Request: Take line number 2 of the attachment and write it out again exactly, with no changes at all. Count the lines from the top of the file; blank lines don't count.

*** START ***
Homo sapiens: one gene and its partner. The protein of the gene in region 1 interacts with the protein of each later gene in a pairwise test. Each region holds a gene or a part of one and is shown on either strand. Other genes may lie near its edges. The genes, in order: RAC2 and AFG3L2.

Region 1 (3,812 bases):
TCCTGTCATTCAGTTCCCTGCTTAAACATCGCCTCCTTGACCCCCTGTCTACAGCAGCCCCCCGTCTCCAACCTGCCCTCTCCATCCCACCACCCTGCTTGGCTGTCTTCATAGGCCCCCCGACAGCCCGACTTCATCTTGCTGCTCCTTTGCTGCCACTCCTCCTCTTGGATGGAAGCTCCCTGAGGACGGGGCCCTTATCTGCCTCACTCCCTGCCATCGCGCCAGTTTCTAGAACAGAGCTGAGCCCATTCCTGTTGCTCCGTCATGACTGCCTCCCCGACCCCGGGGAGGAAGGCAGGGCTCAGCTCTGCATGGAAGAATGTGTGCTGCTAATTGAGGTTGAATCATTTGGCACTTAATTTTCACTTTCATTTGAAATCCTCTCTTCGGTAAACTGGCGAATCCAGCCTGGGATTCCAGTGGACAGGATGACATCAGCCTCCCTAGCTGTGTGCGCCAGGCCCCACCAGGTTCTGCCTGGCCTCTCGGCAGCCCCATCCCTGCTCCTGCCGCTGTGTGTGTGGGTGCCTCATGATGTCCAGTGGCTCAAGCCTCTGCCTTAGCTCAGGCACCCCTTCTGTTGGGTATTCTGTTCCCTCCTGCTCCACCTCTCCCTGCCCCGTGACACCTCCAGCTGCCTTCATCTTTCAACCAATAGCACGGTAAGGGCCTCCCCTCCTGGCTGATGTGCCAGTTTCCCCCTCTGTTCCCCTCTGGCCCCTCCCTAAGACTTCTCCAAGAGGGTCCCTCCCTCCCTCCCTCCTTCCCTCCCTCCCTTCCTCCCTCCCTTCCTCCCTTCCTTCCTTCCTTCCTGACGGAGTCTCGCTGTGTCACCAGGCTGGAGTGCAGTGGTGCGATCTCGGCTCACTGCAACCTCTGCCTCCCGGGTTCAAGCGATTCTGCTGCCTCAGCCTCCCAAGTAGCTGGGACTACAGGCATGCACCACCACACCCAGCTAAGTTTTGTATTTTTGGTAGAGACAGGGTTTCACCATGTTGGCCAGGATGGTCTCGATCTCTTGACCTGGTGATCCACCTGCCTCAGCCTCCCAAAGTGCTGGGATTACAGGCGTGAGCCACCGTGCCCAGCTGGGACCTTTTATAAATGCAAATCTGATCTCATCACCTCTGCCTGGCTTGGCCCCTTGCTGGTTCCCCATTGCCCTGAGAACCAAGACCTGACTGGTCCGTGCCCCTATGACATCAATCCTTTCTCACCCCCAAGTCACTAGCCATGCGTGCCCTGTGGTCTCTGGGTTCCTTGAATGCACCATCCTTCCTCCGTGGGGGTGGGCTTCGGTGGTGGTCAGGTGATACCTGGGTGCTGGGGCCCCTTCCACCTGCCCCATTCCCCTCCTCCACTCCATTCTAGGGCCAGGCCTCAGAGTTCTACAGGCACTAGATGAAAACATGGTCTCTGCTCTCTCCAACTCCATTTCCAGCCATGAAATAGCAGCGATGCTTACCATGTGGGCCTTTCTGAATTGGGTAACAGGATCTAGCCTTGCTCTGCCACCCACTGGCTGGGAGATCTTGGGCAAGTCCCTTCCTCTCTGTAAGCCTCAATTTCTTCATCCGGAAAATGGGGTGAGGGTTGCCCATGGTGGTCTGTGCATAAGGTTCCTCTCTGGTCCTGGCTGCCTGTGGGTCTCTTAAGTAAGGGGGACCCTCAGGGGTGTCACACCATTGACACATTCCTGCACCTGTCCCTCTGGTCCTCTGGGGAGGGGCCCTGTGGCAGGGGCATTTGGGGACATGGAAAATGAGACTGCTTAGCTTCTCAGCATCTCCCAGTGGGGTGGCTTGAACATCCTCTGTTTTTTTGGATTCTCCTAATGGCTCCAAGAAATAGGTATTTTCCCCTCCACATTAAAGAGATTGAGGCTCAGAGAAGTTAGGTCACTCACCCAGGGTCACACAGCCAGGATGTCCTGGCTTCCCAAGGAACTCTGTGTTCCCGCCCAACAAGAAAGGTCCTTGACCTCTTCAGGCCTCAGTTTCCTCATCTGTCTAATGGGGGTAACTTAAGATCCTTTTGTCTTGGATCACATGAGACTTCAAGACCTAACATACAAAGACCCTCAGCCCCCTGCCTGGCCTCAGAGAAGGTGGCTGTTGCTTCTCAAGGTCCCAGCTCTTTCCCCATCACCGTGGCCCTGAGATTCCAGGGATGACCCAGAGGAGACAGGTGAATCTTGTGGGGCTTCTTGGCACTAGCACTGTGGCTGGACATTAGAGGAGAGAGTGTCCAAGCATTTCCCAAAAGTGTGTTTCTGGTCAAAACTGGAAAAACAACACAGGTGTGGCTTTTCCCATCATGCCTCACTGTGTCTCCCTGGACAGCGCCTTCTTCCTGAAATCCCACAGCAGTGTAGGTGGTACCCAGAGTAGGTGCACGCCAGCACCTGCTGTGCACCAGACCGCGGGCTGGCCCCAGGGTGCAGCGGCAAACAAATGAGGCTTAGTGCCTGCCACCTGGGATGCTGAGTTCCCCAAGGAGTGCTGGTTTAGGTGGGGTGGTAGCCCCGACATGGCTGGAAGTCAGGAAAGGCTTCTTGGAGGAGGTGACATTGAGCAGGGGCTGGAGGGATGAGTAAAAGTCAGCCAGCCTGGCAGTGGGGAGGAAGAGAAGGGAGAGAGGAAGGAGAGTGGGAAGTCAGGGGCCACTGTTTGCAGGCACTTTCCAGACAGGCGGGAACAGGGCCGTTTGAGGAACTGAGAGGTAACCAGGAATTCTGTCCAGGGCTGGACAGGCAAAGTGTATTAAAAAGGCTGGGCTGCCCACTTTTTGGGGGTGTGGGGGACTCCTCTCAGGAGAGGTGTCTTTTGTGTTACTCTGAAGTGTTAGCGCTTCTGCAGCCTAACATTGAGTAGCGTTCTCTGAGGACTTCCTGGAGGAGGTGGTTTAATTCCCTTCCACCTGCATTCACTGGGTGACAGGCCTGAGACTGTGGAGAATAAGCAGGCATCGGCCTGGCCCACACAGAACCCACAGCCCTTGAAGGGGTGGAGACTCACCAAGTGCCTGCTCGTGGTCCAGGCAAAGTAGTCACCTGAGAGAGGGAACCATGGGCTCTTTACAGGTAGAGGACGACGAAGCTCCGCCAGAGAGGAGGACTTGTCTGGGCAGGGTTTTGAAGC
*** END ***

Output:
Region 1 (3,812 bases):